|Image via Helen Grace James|
In 1952, Helen Grace James joined the Air Force as a radio operator to serve the country she loves.
But while stationed at Roslyn Air Force Base in New York, she came under suspicion of being lesbian. She soon realized she was being followed by the Office of Special Investigations.
And on a cold winter night in 1955, her 3 years of impeccable service came to an end. She was arrested, interrogated and forced to sign a document under threat of being outed to her family.
She was discharged from the Air Force as “undesirable.” That left her unemployed and unable to even utilize the G.I. bill for education.
She couldn’t even apply for insurance through USAA.
She was a victim of what could to be known as “the Lavender Scare.”
But this week, 90-year-old Helen received extra-special good news.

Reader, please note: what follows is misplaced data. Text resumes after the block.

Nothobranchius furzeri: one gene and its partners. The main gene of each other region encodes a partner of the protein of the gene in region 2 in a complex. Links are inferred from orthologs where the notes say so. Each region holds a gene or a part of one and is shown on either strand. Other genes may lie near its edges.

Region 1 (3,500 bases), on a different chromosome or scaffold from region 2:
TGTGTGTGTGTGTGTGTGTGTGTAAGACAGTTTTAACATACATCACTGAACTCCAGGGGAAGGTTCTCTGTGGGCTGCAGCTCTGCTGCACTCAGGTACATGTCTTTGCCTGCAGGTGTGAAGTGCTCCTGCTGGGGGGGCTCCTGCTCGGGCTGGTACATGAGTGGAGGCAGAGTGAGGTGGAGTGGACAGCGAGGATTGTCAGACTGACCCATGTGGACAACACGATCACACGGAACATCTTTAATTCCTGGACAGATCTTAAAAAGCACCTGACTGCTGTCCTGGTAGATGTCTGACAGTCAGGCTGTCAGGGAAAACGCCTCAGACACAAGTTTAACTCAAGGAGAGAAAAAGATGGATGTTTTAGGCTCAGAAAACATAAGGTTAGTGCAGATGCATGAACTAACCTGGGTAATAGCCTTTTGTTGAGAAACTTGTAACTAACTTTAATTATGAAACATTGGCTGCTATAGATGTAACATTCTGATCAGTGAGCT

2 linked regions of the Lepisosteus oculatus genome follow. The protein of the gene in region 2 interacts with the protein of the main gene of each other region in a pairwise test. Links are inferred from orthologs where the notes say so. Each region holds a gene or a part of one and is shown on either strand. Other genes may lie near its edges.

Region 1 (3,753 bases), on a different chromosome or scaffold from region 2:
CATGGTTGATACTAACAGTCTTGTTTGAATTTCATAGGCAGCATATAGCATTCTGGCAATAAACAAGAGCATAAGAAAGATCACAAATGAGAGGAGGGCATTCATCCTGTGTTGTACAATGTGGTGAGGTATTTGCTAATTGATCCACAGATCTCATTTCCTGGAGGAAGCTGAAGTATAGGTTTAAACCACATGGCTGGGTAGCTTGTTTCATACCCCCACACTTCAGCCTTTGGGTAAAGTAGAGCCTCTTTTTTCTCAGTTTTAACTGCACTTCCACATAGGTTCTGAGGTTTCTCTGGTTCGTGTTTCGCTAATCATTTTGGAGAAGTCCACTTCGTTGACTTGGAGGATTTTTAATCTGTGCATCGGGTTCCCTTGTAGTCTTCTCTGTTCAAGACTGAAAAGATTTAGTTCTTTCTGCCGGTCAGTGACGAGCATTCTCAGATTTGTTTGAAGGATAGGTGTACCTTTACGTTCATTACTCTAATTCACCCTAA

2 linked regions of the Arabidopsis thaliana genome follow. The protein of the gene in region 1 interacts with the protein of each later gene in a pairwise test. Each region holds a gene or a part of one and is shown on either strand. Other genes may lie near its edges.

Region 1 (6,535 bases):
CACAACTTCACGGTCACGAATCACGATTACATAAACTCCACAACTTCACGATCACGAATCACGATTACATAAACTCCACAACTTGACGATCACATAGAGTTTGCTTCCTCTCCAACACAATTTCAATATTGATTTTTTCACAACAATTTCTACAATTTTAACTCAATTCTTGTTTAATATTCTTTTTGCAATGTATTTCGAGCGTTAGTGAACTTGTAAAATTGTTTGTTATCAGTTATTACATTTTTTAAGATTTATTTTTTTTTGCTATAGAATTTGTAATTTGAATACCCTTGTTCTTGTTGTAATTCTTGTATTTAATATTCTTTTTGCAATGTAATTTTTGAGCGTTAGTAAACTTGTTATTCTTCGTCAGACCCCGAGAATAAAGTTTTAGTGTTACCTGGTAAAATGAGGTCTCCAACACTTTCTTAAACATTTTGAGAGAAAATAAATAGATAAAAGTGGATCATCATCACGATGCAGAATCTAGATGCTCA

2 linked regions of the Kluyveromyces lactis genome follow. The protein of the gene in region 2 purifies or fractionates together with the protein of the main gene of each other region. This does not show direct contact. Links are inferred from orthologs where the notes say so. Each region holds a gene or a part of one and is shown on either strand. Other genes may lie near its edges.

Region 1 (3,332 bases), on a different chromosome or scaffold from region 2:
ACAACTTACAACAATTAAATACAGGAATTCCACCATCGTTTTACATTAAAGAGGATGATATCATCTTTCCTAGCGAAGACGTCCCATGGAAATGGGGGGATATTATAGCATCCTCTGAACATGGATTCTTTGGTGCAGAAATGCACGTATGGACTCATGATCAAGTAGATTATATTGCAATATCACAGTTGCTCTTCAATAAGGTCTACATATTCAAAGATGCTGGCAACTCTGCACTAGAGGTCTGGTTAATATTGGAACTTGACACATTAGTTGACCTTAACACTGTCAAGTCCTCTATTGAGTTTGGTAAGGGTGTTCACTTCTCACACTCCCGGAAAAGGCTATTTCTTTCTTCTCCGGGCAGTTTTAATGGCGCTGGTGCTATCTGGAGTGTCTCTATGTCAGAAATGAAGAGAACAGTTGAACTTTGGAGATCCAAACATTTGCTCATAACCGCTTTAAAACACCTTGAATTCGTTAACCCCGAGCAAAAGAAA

From NBC News today:
A FedEx delivery arrived at Helen Grace James’ door on Wednesday. It was a message from the U.S. Air Force. She called two of her closest friends to come be with her before she opened it, and they arrived 20 minutes later.
Once she opened it, she received the good news: The military had upgraded her discharge status to “honorable.” James had been waiting for this for more than six decades.
“I’m still trying to process it,” she told NBC News. “It was both joy and shock. It was really true. It was really going to be an ‘honorable discharge.'”
For James, now 90, it has been a long journey to this moment of vindication. “It’s hard to take in,” she said. “I’m wondering if I’m in a dream or a wish.”
The change in status was prompted by a lawsuit filed by James earlier this month.
She won’t receive the official paperwork for a few weeks, but she tells NBC News she can wait a little bit longer.
“The Air Force recognizes me as a full person in the military,” she said, having done “my job helping to take care of the country I love.”